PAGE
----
The International Zinc Association-Europe (Van Assche 2005) is “surprised and disturbed at the premature publication by your journal of the preliminary results… (Bodar et al. 2005)… and conclusions of a draft risk assessment on zinc that remains under consideration within Europe.” Van Assche (2005) provides several examples to illustrate his concerns that the paper by Bodar et al. (2005) is incorrect, outdated, and misleading to the reader.

In the following response, we, as the authors, will explain why our paper is correct, dated, and not misleading. Notwithstanding those qualifications, we are happy to clarify further some issues that could have been subject to misinterpretation.

Van Assche (2005) criticizes the inclusion of preliminary European results. We clearly and openly stated in the article, however, that the environmental part of the risk assessment has to go through a final, written round of comments, mainly for editorial purposes, and that the Scientific Committee for Human and Environmental Risks (SCHER) will subsequently review the risk assessment. Because the general approach and the main conclusions of the zinc risk assessment were set at European Union (EU) technical meeting level—which is still the case—we felt that it was not opportunistic to bring this very important piece of work to the attention of the scientific community. Integrated Environmental Assessment and Management's peer reviewers apparently shared this viewpoint. Once the SCHER has released its opinion concerning the risk assessment report on zinc and zinc compounds, we will be happy to update the scientific audience about relevant aspects. If the journal will allow us, this could be done via a Letter to the Editor.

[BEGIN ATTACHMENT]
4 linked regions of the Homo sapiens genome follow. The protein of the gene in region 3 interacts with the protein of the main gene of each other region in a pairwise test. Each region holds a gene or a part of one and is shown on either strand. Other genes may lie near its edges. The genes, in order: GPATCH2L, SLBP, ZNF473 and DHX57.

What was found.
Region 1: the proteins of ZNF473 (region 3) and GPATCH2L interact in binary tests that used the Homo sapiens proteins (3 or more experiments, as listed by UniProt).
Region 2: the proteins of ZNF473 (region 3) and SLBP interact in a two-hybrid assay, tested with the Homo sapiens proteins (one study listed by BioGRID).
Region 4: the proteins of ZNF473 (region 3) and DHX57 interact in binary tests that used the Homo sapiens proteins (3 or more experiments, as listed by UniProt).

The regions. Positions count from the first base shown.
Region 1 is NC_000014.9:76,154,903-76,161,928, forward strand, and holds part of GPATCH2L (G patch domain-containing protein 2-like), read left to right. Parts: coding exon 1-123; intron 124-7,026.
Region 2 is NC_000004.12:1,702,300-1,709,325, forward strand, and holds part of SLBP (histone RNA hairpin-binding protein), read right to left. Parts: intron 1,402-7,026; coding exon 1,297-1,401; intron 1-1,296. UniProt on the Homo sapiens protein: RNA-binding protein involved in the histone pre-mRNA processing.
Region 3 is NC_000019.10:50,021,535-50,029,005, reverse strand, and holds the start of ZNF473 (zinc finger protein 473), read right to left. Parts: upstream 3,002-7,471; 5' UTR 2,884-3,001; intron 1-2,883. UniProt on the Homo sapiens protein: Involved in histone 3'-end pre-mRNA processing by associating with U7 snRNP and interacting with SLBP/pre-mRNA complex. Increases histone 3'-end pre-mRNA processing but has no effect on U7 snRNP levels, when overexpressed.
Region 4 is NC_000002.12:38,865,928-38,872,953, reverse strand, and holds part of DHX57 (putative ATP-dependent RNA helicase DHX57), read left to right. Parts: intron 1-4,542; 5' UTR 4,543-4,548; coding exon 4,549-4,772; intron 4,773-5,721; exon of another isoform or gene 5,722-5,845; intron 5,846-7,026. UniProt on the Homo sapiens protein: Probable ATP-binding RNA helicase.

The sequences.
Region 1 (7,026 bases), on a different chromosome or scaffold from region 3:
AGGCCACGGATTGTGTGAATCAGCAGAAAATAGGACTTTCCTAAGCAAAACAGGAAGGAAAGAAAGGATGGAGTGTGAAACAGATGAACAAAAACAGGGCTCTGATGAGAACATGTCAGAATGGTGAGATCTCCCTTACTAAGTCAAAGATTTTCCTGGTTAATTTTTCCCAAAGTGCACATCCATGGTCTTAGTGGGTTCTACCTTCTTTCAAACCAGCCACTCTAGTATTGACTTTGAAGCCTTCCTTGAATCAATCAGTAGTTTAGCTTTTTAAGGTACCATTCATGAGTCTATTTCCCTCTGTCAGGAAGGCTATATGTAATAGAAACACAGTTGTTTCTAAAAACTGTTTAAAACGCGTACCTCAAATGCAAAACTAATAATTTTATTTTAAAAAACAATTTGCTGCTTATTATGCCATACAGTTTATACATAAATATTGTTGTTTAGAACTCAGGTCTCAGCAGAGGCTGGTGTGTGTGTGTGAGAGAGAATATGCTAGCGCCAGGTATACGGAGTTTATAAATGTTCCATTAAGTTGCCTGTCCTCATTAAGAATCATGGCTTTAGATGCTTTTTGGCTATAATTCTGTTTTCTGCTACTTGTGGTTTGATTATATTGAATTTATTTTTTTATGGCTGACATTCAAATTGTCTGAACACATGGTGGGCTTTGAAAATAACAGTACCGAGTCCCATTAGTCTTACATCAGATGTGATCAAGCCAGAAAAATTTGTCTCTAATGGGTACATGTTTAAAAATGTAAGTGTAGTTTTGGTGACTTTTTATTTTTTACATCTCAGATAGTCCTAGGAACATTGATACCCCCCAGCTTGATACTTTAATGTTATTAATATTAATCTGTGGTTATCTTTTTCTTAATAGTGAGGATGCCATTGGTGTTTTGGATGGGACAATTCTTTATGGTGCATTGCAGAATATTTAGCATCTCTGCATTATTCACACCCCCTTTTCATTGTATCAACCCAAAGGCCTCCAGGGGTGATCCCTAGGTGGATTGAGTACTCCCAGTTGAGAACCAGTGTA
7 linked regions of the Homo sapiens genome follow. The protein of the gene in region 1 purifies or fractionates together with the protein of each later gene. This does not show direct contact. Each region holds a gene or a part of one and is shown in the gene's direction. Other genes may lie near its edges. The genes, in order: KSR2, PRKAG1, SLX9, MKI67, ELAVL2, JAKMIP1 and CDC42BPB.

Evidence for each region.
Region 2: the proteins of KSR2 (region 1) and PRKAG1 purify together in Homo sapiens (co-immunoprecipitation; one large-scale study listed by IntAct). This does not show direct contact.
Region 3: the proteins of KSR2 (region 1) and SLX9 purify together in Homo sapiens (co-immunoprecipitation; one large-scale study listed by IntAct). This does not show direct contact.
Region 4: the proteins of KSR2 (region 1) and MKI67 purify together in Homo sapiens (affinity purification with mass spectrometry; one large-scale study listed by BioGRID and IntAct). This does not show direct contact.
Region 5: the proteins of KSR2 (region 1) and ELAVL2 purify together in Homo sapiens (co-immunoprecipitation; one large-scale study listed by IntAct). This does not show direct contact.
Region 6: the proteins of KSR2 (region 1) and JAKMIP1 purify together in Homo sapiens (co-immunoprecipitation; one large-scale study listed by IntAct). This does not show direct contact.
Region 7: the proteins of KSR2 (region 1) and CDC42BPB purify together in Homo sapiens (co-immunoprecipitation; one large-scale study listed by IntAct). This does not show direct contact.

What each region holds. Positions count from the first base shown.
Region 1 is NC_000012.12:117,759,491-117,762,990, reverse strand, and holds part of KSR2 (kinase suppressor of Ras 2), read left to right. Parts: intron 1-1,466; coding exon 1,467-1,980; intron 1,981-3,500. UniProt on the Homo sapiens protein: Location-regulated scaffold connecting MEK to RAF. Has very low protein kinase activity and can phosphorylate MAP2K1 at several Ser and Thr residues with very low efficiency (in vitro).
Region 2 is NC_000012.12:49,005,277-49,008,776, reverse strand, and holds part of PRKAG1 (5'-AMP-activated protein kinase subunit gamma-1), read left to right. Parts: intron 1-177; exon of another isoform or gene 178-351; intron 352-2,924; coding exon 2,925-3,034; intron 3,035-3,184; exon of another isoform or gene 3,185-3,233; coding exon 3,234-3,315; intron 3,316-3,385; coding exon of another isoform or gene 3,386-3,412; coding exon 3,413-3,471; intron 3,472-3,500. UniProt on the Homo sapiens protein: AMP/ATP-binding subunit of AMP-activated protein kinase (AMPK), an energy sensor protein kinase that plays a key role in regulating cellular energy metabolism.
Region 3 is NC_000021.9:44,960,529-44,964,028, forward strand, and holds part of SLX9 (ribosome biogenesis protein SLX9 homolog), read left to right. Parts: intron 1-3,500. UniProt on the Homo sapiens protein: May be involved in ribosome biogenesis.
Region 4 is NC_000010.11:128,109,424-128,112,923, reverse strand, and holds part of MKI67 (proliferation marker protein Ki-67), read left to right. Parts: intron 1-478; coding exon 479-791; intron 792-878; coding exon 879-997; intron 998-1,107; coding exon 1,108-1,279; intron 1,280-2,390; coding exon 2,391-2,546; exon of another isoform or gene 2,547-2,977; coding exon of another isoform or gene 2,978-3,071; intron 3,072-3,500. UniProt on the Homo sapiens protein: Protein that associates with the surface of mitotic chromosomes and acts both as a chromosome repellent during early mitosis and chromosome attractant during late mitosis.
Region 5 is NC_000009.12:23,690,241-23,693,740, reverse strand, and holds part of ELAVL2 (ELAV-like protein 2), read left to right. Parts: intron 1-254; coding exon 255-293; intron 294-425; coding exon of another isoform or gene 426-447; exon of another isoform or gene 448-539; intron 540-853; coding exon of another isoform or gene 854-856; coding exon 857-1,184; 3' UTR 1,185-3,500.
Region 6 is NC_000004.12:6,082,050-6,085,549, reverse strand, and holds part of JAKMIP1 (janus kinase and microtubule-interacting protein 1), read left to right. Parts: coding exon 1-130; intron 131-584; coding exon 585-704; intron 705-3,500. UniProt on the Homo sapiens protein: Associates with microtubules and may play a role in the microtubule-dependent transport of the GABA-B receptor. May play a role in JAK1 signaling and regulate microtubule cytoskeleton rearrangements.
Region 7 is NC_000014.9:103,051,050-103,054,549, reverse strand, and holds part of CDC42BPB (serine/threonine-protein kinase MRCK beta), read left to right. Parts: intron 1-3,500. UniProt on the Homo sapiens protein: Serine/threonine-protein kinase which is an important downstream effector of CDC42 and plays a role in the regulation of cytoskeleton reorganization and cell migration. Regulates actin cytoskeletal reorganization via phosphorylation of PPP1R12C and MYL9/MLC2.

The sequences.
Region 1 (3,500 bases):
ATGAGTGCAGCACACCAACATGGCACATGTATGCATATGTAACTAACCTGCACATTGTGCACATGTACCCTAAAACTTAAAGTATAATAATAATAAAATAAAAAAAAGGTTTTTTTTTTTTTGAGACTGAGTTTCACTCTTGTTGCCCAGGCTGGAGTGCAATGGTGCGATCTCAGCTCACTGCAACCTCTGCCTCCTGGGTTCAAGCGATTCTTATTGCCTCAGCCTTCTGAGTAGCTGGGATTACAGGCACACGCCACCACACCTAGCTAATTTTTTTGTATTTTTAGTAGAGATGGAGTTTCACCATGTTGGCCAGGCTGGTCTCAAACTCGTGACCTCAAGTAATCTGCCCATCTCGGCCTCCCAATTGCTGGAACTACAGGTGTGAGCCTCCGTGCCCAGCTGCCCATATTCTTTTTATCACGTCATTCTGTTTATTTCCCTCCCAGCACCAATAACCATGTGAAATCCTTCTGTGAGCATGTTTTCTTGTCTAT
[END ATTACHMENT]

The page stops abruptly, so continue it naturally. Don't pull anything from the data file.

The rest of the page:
According to Van Assche (2005), the Abstract incorrectly states the assessment concluded that a regional risk was drawn for agricultural soils. This is in contrast to the contents of the paper itself. Indeed, a conclusion 2 (i.e., no risk) is drawn for the regional soil, contrary to the local situation for soil where potential risks may occur. The sentence in the Abstract may, in retrospect, have been subject to multiple interpretations from a linguistic point of view. However, we wrote it without the implicit link between, on the one hand, local and regional risks and, on the other hand, water, sediment, and soil.

With respect to zinc emissions to surface water from agricultural soils, Van Assche (2005) criticizes that even though these emissions are stated in the text, they are not integrated in the figures. At present, ongoing research is making clear that such emissions may, indeed, contribute significantly to the water levels of zinc. The magnitude of this emission route, however, is still not clear and, therefore, is not yet incorporated into the “official” Netherlands emission data from CCDM (Netherlands Emission Registration). In our paper, we referred to these official “firm” data (CCDM), as was done in the zinc risk assessment itself.